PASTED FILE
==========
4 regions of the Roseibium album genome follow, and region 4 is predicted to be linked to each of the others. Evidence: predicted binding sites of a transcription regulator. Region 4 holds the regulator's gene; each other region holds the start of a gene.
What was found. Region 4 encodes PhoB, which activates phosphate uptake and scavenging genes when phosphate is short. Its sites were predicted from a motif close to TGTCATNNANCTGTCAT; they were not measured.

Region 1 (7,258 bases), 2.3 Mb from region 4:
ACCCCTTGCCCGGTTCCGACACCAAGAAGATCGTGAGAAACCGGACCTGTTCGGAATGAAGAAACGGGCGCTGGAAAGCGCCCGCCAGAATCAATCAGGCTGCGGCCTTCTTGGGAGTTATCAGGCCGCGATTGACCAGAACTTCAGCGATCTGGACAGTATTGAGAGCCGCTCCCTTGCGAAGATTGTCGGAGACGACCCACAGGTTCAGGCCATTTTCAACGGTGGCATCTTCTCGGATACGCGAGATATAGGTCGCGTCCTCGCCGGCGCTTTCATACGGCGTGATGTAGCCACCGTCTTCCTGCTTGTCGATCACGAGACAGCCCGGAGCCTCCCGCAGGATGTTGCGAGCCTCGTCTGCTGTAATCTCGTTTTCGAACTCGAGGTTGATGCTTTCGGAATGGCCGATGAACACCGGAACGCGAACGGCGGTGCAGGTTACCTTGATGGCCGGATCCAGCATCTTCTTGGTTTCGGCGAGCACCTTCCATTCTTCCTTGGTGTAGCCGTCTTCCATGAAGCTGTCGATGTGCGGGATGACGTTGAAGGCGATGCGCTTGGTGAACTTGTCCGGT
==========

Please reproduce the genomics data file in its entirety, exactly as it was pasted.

4 regions of the Roseibium album genome follow, and region 4 is predicted to be linked to each of the others. Evidence: predicted binding sites of a transcription regulator. Region 4 holds the regulator's gene; each other region holds the start of a gene.
What was found. Region 4 encodes PhoB, which activates phosphate uptake and scavenging genes when phosphate is short. Its sites were predicted from a motif close to TGTCATNNANCTGTCAT; they were not measured.

Region 1 (7,258 bases), 2.3 Mb from region 4:
ACCCCTTGCCCGGTTCCGACACCAAGAAGATCGTGAGAAACCGGACCTGTTCGGAATGAAGAAACGGGCGCTGGAAAGCGCCCGCCAGAATCAATCAGGCTGCGGCCTTCTTGGGAGTTATCAGGCCGCGATTGACCAGAACTTCAGCGATCTGGACAGTATTGAGAGCCGCTCCCTTGCGAAGATTGTCGGAGACGACCCACAGGTTCAGGCCATTTTCAACGGTGGCATCTTCTCGGATACGCGAGATATAGGTCGCGTCCTCGCCGGCGCTTTCATACGGCGTGATGTAGCCACCGTCTTCCTGCTTGTCGATCACGAGACAGCCCGGAGCCTCCCGCAGGATGTTGCGAGCCTCGTCTGCTGTAATCTCGTTTTCGAACTCGAGGTTGATGCTTTCGGAATGGCCGATGAACACCGGAACGCGAACGGCGGTGCAGGTTACCTTGATGGCCGGATCCAGCATCTTCTTGGTTTCGGCGAGCACCTTCCATTCTTCCTTGGTGTAGCCGTCTTCCATGAAGCTGTCGATGTGCGGGATGACGTTGAAGGCGATGCGCTTGGTGAACTTGTCCGGT